Advisers facing client flight risk

Advisers facing client flight risk

Financial advisers are in danger of losing significant portions of their client base if new approaches to retention and lead generation are not implemented, according to a CoreData survey.

CoreData’s Keys to Growth report, which surveyed more than 1,500 advised and non-advised consumers in September, found that as many as 30 per cent of Australians who currently have a financial adviser are at risk of ending that relationship.

Frequency of contact with clients was listed as a major factor in the level of flight risk, with the report segmenting advised consumers into ‘bonded’, ‘firm’, ‘loose’ and ‘at risk’ categories.

“Many Australian advisers are making the fundamental mistake of not keeping in regular contact with their clients,” said CoreData head of advice, wealth and super, Salvador Saiz, commenting on the report’s findings.

“Markedly improving client retention is as simple as picking up the phone and scheduling in a meeting, but we see that many advisers, especially those with high proportions of clients who are in danger of leaving are failing to do this.”

The longevity of an existing advice relationship does not guarantee retention, the report stated, with “close to one third of those classified ‘at risk’ [having been with] their current adviser for the past 10 years”.

The report found that ‘trust’ and ‘rapport’ are considered more significant decision-making factors than fees, with two in three ‘bonded’ clients indicating they would not switch advisers if they were offered the same service for less money and 44.4 per cent of ‘at risk’ clients saying they would switch to an “adviser they could trust”.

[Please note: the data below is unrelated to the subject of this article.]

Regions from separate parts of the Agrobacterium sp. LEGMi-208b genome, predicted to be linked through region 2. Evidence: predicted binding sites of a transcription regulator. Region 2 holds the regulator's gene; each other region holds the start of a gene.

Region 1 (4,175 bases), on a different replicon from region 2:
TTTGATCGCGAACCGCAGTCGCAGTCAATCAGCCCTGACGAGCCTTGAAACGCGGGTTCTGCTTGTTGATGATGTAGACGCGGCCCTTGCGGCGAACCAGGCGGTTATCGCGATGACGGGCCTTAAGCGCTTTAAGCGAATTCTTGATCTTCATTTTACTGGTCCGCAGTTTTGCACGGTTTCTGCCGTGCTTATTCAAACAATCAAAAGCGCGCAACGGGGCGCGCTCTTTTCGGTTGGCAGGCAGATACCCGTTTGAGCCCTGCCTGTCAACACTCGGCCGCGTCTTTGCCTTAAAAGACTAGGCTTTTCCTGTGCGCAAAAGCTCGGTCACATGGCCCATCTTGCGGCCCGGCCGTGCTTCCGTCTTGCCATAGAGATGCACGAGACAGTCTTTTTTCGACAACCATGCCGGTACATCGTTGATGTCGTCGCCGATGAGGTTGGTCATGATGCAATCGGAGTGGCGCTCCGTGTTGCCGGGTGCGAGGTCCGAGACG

At the same time, the research indicated there is significant upside for advisers in the untapped advice market, with two in three Australians over 18 years of age currently unadvised.

“There is a huge opportunity for financial advisers to target the large market of unadvised Australians, and making the most of this opportunity is not difficult,” Mr Saiz said. “The top things that an advice seeker wants are help setting their financial goals, and ability to demonstrate expert advice on investment strategy, super and tax.

“Most advisers already possess these abilities, all they need to do is get the message out there.”

While a majority of unadvised respondents did not know which adviser they might choose should they opt to enter a professional advice relationship – which “close to half” indicated they intend – Commonwealth Financial Planning topped the list of dealer groups “likely to be used”, followed by AMP Financial Planning.

Advisers facing client flight risk
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